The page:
Tag Archives: kids and technology

Don’t Freak Out About Screen Time, But Don’t Check Out Either

Child holds up reed basket he is weaving

Way back B.C. (Before Coronavirus), a chief complaint from kids about their parents went something like this: “All my mom cares about is her phone” or “My Dad doesn’t really talk to me.” For years, too many of us have been in a state of continuous partial attention. Even when someone was sobbing in front of us, we’d have one eye on our phones. But now, confined in the chaos, we have an opportunity: for a parenting Do Over.

First off, we need to know the difference between Us and Them—in mind and in body.

Our kids are worried and anxious, just as we are. But we’re the ones in charge—their Reassurers-in-Chief. They need to know we’re there for them, no matter what.

“Don’t wait for them to bring it up. Ask how they’re feeling,” advised Dr. Robin Gurwitch, psychiatry professor at Duke University School of Medicine, on a call with reporters about the virus and mental health. “That way, you can get a sense of their understanding, validate their feelings, and correct misperceptions.”

To ensure lots of reassuring face-to-face contact and hugs, we can take a tip from the helpful American Academy of Pediatrics Family Media Use Planner: establish zones in the household and times of day (at least at meals and bedtime) that are free from distractions such as personal technology—theirs and ours.

When reading Coronavirus Ended the Screen-Time Debate. Screens Won (NYT March 31, 2020) by reporter Nellie Bowles, we need to consider the source: an adult with a fully formed brain.

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Essential Ways to Live Better Together in the Time of Coronavirus

Two sisters have fun in a big cardboard box

This post is written with all due respect and the fervent hope for the ultimate wellbeing of all those directly fighting coronavirus. Those at home containing the threat must also summon strength from within.

This will require endurance and for us to be durable in body, mind, and our relationships.

Luckily, the intuition, generosity, humor and other human assets we possess shine brightly during difficult times. They’ll get us through—along with some good planning and design.  

To that end, here are some practical, empowering, mostly no-cost strategies so you, your children, or other members of your household can be durable, happier, and more hopeful managers of the day to day:

First, Reassure

Family members gather for a birthday celebration on Zoom

Before coronavirus, kids had complaints like “all my mom cares about is her phone” and “I can’t get my dad’s attention.” In these scary times, our loved ones need to know we’re there for them, no matter what.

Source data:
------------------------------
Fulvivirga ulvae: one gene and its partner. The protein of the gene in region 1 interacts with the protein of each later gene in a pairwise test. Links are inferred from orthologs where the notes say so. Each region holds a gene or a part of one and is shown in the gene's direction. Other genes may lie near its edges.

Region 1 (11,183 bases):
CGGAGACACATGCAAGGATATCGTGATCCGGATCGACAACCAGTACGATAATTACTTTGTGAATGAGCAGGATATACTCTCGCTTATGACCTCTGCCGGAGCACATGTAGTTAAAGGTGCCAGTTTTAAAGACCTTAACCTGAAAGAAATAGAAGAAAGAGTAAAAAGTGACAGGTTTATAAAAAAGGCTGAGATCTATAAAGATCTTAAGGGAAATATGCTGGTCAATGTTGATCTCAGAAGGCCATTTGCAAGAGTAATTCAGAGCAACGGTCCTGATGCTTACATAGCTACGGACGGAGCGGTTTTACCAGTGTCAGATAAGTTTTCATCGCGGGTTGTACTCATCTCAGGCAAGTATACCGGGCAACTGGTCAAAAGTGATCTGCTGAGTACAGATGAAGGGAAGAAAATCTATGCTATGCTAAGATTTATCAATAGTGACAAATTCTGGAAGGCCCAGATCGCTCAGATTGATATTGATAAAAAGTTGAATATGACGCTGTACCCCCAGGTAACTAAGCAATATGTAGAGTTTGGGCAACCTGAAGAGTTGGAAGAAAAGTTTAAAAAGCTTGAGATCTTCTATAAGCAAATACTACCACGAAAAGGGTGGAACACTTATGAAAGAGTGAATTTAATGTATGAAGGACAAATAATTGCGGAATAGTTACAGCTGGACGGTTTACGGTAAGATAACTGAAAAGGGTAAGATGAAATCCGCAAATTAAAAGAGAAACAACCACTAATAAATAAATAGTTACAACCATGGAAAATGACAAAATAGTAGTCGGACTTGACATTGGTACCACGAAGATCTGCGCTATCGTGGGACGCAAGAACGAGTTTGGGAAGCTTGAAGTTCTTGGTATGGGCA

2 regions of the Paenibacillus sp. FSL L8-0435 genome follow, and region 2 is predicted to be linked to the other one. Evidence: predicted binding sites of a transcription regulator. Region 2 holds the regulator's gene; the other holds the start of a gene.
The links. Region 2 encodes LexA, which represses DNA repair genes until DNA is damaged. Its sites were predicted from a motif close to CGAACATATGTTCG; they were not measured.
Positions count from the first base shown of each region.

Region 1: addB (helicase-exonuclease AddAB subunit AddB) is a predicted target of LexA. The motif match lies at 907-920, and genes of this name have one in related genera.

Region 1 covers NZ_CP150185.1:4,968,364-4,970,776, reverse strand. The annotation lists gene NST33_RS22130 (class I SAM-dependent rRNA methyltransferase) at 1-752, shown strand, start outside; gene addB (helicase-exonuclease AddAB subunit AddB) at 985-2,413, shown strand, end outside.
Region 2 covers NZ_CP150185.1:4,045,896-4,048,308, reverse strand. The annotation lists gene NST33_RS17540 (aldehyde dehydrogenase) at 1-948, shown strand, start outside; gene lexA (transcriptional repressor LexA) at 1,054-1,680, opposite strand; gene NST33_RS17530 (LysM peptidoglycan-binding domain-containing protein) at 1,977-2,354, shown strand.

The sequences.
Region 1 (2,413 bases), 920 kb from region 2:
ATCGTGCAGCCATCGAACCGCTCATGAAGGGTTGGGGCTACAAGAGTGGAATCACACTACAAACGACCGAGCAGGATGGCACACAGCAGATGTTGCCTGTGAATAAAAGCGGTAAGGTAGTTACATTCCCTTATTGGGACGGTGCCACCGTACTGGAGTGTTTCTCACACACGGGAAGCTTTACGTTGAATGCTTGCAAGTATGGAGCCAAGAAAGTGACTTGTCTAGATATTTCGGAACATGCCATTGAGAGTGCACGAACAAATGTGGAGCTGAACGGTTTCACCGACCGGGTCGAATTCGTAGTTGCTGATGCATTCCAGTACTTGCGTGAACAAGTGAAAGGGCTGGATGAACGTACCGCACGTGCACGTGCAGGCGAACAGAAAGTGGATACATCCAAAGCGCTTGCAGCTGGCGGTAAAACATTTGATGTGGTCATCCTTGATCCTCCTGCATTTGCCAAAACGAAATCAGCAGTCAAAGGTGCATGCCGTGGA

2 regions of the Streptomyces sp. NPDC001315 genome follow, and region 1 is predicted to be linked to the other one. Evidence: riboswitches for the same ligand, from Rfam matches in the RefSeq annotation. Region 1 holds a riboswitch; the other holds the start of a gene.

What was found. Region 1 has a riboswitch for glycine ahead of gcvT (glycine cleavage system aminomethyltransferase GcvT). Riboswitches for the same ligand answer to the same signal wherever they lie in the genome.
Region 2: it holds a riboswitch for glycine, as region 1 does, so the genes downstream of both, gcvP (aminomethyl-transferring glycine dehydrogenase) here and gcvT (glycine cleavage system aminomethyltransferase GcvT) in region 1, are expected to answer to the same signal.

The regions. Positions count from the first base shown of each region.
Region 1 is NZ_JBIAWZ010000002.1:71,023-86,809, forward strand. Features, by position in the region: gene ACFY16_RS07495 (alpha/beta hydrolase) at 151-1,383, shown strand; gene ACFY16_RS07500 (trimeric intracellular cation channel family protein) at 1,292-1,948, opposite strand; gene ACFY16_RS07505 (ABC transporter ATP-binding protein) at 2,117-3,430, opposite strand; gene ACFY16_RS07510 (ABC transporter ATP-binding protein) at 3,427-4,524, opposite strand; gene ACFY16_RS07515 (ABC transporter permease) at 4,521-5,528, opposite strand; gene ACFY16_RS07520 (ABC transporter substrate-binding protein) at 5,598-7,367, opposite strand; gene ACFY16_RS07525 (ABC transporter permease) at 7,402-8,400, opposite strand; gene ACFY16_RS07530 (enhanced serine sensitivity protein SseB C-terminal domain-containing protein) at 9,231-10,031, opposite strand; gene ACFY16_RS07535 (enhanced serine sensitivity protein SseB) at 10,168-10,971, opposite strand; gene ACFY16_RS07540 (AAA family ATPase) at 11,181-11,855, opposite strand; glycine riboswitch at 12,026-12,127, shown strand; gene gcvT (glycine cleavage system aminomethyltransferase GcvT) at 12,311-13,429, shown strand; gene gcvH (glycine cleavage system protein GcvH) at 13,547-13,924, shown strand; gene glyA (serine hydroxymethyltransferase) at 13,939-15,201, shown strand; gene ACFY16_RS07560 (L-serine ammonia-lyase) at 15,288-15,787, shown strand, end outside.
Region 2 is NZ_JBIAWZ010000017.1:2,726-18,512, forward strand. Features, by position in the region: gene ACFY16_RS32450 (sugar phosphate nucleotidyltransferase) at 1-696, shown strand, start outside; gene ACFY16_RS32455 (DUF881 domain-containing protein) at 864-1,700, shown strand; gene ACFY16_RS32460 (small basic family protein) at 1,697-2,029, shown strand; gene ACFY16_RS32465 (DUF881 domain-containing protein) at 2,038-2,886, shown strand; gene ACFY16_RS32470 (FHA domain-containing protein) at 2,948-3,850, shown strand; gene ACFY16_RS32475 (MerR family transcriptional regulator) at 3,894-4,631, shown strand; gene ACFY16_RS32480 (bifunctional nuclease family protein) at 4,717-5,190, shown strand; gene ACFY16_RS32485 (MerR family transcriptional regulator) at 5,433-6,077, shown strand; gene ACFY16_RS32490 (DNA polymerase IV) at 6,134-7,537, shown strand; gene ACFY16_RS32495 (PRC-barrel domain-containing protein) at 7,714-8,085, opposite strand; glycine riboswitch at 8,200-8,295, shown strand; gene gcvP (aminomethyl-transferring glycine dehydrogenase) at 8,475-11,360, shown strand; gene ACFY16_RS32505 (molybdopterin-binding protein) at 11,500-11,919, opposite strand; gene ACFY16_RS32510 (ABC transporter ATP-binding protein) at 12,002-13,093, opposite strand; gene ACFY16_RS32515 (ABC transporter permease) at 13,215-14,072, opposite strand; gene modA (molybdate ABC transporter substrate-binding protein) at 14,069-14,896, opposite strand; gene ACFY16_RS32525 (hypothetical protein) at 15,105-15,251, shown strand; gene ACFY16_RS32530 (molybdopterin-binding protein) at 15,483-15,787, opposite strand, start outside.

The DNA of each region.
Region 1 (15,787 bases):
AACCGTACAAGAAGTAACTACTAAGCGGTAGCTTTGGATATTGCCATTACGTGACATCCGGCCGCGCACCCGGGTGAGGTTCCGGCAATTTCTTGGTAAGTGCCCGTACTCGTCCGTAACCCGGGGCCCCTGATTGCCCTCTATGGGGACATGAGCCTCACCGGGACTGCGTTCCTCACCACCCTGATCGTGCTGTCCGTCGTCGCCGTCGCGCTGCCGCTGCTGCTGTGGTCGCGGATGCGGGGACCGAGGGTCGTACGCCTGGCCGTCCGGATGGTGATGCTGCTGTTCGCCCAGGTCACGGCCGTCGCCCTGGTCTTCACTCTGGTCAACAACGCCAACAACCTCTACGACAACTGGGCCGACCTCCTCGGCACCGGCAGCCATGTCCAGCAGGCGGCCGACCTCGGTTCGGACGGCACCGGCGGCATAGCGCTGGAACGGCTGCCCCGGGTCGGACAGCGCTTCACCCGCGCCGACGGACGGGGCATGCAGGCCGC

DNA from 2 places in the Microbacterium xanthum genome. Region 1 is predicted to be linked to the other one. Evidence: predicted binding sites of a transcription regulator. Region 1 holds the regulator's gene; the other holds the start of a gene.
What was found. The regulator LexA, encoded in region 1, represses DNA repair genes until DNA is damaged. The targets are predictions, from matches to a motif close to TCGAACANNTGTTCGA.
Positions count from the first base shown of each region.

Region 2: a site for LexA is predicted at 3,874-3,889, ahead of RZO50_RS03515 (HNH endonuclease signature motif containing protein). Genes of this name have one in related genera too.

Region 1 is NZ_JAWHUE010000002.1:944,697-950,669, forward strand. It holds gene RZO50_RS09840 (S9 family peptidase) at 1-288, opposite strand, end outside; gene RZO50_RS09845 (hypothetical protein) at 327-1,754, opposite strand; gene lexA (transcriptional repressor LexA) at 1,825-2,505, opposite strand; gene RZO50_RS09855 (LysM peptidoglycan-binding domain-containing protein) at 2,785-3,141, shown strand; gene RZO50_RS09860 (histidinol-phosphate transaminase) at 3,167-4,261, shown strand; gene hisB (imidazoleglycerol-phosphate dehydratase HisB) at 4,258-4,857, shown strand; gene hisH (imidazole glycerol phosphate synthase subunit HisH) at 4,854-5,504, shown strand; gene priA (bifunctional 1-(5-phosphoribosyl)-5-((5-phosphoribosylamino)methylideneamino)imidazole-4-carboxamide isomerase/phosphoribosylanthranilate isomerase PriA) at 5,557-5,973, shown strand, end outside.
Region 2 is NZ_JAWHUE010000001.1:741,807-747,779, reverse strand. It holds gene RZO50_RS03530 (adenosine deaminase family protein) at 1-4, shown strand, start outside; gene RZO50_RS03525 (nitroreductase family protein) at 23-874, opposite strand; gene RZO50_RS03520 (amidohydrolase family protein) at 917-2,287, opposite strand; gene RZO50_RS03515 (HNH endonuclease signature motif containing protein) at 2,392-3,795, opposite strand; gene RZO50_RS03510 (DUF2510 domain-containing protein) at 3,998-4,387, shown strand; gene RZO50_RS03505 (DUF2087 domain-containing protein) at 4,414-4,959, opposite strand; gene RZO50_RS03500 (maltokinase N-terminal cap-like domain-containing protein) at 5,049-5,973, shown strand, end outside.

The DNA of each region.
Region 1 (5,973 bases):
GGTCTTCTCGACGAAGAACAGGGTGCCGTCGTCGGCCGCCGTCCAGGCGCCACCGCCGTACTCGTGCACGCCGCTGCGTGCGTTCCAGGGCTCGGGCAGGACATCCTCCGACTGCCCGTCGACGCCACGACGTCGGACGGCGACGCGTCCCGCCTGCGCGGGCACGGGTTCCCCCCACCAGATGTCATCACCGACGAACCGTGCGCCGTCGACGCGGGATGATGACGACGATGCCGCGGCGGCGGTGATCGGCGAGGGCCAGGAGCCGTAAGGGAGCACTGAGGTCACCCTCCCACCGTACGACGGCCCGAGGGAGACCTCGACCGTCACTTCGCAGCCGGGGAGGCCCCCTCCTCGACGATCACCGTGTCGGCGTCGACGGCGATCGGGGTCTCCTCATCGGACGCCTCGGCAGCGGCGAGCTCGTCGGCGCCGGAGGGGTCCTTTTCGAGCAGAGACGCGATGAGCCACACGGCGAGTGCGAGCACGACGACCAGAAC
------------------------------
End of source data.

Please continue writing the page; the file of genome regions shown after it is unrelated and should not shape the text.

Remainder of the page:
• When talking to a child—or anyone in the household—look in their eyes and listen closely to what they say. Your undivided attention helps them feel safe and secure.
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Parents Go Legal on Austin Schools over Student iPads

"We Need to Know" Graphic by EISD Parents for Responsible Use of Technology in School Facebook Group

The mother of a 6-year-old who accessed photos of topless women on his school-issued iPad believes his Austin,Texas school system has not done enough to protect students, so she and other parents are taking legal action.

At a board meeting of the Eanes Independent School District, Meaghan Edwards used the Texas public information act to request terms of service for every website, app, and software product used by district students during the last and next school years.

“If you’re following the rules, these questions will be easy to answer,” Edwards said at the June 16 meeting. Because it was an open forum, board members did not respond with comments.   

So That Parents May Understand

Two separate public information requests were submitted. The more detailed posed dozens of questions Edwards and others hope will Continue reading

New Tools Help People Set Tech Boundaries

Screen Time Screen Shot

Hooray for the big tech companies who’ve enhanced their products to offer better customer control.

Apple was surprisingly quick to roll out Screen Time, a feature that iPhone and iPad users automatically receive for free with the iOS12 update. The improvements come only a year after iPod creator Tony Fadell bemoaned “We have zero data on our habits with these devices”. Now you have your data, right down to how often you pick up your phone. You can also track exactly what you do on the device so you can better manage how you spend your time.

A Boon for Parents

Screen Time is especially life-changing for parents who now can oversee Continue reading